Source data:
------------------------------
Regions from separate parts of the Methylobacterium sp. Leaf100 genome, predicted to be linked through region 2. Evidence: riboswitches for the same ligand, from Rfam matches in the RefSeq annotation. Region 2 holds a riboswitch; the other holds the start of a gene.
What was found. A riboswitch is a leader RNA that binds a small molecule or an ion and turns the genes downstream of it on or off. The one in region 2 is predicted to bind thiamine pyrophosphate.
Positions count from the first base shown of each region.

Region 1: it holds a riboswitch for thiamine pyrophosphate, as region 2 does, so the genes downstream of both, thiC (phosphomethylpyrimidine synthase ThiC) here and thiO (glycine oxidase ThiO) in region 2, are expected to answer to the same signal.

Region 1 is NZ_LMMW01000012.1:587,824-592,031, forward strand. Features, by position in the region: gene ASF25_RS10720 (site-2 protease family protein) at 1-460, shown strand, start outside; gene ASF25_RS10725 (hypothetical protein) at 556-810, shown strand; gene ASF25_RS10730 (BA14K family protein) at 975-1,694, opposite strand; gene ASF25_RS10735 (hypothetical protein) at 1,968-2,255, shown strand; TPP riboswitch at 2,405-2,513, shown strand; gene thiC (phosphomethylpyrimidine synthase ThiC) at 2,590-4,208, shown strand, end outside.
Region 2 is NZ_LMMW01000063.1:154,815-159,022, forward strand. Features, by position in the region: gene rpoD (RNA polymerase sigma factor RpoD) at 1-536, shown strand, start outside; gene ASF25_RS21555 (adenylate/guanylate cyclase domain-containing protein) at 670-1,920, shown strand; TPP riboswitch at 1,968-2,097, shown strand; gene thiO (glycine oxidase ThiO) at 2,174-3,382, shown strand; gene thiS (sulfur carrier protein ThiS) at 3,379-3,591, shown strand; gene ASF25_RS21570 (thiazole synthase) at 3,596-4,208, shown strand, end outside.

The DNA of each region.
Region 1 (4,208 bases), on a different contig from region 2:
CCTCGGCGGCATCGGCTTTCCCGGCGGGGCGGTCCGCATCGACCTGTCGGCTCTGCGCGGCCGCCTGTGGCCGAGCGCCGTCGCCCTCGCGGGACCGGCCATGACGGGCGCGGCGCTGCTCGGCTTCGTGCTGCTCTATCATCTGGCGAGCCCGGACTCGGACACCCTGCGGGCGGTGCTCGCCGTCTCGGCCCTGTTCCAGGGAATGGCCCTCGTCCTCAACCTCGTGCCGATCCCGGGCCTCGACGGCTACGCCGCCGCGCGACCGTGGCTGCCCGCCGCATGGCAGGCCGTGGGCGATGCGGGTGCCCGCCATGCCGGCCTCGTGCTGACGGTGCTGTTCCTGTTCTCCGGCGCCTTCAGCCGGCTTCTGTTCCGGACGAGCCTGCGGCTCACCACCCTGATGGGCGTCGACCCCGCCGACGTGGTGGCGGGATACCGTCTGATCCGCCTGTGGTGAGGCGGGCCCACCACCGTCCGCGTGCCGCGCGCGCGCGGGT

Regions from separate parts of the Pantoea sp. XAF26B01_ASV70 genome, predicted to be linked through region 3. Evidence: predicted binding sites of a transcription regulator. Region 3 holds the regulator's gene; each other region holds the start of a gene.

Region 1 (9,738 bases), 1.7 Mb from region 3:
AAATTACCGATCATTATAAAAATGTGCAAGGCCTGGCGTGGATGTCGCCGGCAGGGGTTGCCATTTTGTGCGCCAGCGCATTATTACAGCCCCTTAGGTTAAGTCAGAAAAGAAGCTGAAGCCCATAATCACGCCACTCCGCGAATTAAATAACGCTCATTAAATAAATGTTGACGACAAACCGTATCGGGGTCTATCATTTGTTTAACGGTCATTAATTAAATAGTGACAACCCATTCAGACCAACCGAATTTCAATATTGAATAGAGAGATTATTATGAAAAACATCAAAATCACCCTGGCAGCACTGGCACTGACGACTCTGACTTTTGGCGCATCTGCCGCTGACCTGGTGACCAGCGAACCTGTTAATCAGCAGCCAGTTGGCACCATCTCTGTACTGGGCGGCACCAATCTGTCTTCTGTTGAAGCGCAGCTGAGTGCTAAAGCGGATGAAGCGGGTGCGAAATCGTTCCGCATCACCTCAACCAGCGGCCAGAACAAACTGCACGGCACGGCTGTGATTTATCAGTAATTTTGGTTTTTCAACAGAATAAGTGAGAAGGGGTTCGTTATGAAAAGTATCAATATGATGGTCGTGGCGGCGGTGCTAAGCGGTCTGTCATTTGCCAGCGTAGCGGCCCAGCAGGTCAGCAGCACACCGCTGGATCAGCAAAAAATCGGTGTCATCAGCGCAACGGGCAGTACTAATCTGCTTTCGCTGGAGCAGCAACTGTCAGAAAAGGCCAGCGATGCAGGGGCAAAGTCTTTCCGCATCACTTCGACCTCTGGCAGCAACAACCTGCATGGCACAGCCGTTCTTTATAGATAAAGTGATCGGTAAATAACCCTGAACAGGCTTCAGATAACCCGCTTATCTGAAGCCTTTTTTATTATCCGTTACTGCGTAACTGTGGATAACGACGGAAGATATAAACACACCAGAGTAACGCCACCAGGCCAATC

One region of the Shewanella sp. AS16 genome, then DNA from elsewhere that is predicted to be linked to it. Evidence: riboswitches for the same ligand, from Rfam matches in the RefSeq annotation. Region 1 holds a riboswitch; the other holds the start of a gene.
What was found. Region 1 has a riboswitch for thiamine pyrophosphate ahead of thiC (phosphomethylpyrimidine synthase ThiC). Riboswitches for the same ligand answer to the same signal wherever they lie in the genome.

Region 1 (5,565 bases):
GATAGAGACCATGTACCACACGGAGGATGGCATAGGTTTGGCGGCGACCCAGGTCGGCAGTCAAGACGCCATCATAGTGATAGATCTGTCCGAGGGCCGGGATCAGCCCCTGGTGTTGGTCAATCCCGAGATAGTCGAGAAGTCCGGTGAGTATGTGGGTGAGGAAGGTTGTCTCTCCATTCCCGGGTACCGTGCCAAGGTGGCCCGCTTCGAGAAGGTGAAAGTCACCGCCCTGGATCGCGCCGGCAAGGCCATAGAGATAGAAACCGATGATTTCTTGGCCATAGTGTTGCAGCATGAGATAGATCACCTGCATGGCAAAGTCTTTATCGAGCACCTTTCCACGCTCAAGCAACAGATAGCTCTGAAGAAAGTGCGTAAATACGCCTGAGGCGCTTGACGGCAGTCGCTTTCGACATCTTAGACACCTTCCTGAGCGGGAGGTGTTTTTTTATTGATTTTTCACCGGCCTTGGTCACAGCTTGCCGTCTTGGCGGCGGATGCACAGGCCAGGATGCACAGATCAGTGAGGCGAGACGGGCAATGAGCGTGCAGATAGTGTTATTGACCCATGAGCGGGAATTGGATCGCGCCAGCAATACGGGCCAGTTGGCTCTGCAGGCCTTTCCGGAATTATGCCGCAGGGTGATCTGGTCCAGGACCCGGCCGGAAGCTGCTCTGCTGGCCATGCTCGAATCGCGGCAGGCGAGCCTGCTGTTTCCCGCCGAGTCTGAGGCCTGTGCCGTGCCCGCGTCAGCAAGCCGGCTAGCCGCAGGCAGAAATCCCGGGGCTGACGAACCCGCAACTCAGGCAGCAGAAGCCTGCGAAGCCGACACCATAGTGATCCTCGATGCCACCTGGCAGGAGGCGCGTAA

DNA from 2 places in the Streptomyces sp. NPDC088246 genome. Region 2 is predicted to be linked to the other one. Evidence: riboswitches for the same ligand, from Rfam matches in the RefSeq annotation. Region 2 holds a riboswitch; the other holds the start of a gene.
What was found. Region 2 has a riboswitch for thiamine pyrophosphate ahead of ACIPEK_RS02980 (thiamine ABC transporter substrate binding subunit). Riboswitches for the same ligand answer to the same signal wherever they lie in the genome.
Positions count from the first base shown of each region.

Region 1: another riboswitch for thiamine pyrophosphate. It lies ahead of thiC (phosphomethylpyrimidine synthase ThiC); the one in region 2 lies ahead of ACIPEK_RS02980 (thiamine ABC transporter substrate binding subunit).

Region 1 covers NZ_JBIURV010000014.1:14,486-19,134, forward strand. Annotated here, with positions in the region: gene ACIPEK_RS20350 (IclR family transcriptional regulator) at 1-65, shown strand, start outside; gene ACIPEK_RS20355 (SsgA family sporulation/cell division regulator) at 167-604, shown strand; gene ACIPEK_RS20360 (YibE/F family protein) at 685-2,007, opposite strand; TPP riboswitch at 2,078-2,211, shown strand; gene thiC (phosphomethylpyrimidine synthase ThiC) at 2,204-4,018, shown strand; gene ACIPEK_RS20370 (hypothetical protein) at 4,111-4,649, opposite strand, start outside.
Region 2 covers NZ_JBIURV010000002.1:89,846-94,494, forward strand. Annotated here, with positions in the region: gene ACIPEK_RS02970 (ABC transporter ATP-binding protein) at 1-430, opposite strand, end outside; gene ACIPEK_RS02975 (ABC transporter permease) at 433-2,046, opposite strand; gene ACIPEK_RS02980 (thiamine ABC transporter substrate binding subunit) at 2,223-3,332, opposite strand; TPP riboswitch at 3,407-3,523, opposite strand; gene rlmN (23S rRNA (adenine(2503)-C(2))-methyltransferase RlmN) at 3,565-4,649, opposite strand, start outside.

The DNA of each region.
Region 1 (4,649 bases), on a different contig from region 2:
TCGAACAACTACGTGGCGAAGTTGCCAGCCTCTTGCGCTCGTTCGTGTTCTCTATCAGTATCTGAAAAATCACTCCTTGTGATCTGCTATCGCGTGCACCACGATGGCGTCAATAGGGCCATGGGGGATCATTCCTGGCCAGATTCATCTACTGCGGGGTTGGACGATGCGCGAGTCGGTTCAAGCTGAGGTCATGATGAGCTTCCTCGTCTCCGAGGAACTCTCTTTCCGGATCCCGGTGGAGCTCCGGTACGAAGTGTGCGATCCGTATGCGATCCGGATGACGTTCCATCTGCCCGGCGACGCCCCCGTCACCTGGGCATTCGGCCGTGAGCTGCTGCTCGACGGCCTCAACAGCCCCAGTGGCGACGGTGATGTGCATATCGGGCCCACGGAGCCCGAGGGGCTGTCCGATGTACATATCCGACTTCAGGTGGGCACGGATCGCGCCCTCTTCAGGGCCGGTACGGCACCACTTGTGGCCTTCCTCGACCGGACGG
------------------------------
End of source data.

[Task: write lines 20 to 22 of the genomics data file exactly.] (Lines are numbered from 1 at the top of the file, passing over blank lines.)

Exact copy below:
Region 1: another riboswitch for thiamine pyrophosphate. It lies ahead of thiC (phosphomethylpyrimidine synthase ThiC); the one in region 2 lies ahead of ACIPEK_RS02980 (thiamine ABC transporter substrate binding subunit).

Region 1 covers NZ_JBIURV010000014.1:14,486-19,134, forward strand. Annotated here, with positions in the region: gene ACIPEK_RS20350 (IclR family transcriptional regulator) at 1-65, shown strand, start outside; gene ACIPEK_RS20355 (SsgA family sporulation/cell division regulator) at 167-604, shown strand; gene ACIPEK_RS20360 (YibE/F family protein) at 685-2,007, opposite strand; TPP riboswitch at 2,078-2,211, shown strand; gene thiC (phosphomethylpyrimidine synthase ThiC) at 2,204-4,018, shown strand; gene ACIPEK_RS20370 (hypothetical protein) at 4,111-4,649, opposite strand, start outside.
Region 2 covers NZ_JBIURV010000002.1:89,846-94,494, forward strand. Annotated here, with positions in the region: gene ACIPEK_RS02970 (ABC transporter ATP-binding protein) at 1-430, opposite strand, end outside; gene ACIPEK_RS02975 (ABC transporter permease) at 433-2,046, opposite strand; gene ACIPEK_RS02980 (thiamine ABC transporter substrate binding subunit) at 2,223-3,332, opposite strand; TPP riboswitch at 3,407-3,523, opposite strand; gene rlmN (23S rRNA (adenine(2503)-C(2))-methyltransferase RlmN) at 3,565-4,649, opposite strand, start outside.